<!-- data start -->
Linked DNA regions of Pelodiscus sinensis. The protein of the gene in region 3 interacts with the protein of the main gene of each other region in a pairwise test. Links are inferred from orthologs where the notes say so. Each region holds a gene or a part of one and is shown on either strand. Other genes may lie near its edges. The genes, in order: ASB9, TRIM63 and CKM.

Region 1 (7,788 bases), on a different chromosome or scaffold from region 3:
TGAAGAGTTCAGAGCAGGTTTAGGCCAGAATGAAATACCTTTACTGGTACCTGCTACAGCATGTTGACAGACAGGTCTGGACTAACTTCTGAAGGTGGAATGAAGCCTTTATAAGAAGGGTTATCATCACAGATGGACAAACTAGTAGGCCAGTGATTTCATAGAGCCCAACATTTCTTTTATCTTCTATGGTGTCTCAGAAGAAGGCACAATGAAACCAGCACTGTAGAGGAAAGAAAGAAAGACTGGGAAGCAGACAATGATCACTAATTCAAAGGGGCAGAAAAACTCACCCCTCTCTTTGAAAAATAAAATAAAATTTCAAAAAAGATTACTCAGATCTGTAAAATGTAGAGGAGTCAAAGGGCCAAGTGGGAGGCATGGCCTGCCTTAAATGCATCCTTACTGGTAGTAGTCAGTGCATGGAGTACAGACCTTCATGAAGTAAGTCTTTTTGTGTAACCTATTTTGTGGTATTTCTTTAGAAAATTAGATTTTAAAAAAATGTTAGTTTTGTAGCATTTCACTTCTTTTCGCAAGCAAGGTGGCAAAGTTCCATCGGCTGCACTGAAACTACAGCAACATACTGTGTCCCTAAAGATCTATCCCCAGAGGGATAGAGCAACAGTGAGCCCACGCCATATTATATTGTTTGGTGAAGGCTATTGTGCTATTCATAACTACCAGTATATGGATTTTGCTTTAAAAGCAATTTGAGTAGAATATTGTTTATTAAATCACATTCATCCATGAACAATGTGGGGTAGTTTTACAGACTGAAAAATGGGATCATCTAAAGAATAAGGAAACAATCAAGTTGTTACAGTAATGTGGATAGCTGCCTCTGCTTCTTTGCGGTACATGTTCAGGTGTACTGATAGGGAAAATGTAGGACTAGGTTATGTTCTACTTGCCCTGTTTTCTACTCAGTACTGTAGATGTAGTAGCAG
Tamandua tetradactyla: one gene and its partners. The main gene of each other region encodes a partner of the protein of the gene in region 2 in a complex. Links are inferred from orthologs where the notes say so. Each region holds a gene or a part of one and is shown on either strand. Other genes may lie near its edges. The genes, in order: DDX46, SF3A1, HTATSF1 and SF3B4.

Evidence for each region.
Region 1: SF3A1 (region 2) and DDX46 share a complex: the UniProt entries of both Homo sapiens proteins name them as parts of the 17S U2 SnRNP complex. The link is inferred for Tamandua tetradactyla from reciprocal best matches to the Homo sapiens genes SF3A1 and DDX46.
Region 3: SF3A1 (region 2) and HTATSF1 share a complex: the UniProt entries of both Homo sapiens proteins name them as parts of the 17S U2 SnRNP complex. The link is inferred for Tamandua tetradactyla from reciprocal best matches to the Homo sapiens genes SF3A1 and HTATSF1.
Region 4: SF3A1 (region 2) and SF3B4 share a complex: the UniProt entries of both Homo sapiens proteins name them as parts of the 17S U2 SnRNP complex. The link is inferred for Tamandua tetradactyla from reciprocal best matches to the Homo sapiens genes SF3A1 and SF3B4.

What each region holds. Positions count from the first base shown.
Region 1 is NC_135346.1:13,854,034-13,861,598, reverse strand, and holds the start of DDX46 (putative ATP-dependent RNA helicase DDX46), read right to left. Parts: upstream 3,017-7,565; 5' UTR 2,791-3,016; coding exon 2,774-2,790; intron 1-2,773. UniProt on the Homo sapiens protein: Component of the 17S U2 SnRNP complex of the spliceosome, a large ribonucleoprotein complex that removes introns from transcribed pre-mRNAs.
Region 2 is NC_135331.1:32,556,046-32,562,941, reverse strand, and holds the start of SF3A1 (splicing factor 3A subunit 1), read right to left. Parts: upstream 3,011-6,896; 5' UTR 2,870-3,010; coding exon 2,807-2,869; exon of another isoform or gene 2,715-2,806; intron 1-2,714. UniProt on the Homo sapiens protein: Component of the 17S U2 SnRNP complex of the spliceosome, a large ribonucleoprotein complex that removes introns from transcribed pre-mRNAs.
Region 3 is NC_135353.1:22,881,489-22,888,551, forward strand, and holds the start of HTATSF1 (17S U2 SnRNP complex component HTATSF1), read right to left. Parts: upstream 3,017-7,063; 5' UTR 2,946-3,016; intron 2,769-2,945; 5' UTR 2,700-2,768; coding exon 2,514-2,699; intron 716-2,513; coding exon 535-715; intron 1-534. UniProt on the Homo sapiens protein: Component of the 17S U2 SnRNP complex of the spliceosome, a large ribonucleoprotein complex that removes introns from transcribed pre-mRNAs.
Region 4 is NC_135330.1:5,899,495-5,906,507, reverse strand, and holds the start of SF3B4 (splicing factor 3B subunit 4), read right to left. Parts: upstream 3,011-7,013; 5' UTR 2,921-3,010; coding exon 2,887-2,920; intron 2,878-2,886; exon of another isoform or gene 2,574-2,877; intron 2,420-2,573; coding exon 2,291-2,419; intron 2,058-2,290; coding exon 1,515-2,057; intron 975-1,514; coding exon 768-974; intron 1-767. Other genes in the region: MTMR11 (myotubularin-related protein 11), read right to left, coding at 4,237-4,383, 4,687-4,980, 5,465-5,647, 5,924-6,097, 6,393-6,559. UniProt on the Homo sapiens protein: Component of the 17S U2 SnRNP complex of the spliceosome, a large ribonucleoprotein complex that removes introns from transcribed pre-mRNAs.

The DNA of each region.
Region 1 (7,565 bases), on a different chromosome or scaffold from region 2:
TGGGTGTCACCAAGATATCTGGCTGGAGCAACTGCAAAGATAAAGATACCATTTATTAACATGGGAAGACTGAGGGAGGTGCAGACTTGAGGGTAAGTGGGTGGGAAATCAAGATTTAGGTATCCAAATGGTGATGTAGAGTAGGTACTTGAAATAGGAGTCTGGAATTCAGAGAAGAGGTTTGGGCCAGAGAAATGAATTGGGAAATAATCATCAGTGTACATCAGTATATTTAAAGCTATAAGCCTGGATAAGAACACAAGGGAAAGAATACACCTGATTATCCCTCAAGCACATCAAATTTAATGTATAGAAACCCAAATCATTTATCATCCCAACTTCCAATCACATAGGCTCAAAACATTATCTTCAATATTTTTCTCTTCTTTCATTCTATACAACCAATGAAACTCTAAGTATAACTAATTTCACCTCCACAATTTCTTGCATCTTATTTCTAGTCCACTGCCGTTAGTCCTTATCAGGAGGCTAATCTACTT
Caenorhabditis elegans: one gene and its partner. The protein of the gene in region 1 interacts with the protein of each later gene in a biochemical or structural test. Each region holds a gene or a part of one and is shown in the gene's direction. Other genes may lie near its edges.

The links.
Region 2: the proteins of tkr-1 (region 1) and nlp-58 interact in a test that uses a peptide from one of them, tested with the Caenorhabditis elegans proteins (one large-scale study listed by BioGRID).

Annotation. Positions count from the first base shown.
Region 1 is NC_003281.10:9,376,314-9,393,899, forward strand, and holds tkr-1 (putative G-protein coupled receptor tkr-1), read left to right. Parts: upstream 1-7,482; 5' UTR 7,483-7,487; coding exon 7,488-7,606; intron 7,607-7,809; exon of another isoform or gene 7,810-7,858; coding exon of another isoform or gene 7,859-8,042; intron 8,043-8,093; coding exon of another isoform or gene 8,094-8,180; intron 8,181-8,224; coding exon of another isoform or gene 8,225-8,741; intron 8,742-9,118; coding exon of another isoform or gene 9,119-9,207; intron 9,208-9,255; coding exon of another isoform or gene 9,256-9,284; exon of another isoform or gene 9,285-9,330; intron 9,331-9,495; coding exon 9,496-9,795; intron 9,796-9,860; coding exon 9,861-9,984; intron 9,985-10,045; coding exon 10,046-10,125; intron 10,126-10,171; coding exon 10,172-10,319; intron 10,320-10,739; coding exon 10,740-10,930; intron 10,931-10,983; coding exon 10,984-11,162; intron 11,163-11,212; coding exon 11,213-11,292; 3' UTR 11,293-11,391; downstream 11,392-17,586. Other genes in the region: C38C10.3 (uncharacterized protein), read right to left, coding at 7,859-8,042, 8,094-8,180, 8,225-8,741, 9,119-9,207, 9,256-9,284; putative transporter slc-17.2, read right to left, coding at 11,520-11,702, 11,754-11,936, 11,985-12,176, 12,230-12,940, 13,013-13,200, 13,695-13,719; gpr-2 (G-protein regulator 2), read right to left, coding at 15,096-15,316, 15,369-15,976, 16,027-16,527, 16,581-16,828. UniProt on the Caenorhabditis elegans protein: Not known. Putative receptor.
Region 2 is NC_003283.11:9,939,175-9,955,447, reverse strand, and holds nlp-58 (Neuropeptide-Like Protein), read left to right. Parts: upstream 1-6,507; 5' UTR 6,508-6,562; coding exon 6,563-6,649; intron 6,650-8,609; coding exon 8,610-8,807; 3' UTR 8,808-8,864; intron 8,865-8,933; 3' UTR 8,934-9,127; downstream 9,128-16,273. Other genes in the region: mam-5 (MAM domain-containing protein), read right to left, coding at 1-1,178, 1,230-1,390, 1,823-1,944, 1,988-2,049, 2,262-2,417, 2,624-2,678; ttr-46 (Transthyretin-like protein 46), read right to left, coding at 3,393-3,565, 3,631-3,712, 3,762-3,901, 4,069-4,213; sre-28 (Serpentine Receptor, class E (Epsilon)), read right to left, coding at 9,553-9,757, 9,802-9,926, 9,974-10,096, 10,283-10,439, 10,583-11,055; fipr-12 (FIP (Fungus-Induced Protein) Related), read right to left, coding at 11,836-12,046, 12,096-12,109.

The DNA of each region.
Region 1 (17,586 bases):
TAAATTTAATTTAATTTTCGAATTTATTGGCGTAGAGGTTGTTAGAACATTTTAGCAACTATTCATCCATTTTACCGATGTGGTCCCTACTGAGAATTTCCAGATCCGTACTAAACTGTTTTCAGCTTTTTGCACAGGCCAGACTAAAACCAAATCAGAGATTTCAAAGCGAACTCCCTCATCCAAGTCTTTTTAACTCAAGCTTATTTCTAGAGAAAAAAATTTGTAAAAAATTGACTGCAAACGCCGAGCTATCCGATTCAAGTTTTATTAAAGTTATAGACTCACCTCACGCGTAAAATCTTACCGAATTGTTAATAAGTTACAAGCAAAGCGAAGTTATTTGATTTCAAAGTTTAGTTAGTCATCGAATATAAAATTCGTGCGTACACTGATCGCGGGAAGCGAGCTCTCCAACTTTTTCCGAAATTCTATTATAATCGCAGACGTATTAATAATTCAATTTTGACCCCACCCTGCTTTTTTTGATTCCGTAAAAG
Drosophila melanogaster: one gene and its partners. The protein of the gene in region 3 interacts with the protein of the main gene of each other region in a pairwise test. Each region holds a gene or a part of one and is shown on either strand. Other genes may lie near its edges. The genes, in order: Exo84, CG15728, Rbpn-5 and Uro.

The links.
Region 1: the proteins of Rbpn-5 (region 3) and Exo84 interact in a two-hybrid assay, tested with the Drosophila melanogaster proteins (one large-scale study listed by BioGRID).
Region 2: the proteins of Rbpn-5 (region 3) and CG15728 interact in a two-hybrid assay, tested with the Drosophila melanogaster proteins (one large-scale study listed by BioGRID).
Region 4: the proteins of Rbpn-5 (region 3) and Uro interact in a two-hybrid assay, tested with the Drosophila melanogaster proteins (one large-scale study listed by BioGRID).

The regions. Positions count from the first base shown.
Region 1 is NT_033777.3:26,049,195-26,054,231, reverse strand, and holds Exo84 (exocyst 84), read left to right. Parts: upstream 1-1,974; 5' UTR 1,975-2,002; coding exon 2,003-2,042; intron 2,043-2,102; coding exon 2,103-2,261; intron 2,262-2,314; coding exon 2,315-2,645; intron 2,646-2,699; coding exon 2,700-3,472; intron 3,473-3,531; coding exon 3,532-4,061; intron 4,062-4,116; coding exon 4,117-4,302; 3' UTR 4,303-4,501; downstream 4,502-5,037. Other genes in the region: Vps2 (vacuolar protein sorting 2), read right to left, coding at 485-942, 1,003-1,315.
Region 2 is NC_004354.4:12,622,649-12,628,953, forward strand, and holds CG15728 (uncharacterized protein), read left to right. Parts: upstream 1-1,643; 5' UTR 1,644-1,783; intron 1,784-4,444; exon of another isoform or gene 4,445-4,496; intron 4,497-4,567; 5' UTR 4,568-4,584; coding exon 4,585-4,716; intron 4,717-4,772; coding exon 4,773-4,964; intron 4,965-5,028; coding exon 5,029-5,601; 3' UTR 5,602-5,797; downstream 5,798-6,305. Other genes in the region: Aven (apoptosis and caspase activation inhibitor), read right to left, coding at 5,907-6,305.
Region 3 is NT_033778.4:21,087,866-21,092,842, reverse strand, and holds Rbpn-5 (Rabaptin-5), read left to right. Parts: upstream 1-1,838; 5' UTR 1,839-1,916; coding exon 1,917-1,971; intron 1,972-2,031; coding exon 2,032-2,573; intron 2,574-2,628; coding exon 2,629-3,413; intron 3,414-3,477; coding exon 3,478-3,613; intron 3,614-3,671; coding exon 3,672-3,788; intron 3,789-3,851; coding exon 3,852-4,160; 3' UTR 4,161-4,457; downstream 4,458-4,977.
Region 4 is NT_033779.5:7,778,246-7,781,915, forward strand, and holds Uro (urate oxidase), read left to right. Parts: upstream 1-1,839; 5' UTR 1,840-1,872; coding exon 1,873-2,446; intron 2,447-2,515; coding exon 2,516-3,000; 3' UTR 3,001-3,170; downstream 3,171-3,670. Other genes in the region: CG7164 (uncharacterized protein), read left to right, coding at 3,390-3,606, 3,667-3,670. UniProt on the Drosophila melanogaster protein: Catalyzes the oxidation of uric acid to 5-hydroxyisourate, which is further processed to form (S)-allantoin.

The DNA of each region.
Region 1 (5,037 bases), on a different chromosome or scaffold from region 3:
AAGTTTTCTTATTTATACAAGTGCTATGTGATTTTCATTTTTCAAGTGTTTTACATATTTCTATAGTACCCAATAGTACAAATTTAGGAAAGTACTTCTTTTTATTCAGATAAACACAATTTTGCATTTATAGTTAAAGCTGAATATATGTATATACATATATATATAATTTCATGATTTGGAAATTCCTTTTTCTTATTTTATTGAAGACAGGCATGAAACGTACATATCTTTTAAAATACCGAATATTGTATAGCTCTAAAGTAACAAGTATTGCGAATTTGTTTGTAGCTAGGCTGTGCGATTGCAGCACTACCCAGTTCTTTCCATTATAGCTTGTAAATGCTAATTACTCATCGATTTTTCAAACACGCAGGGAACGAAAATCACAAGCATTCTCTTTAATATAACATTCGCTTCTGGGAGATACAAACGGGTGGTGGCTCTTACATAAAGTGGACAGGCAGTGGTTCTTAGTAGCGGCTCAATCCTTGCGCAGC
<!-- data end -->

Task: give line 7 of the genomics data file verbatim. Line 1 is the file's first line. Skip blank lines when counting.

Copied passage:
Region 3: SF3A1 (region 2) and HTATSF1 share a complex: the UniProt entries of both Homo sapiens proteins name them as parts of the 17S U2 SnRNP complex. The link is inferred for Tamandua tetradactyla from reciprocal best matches to the Homo sapiens genes SF3A1 and HTATSF1.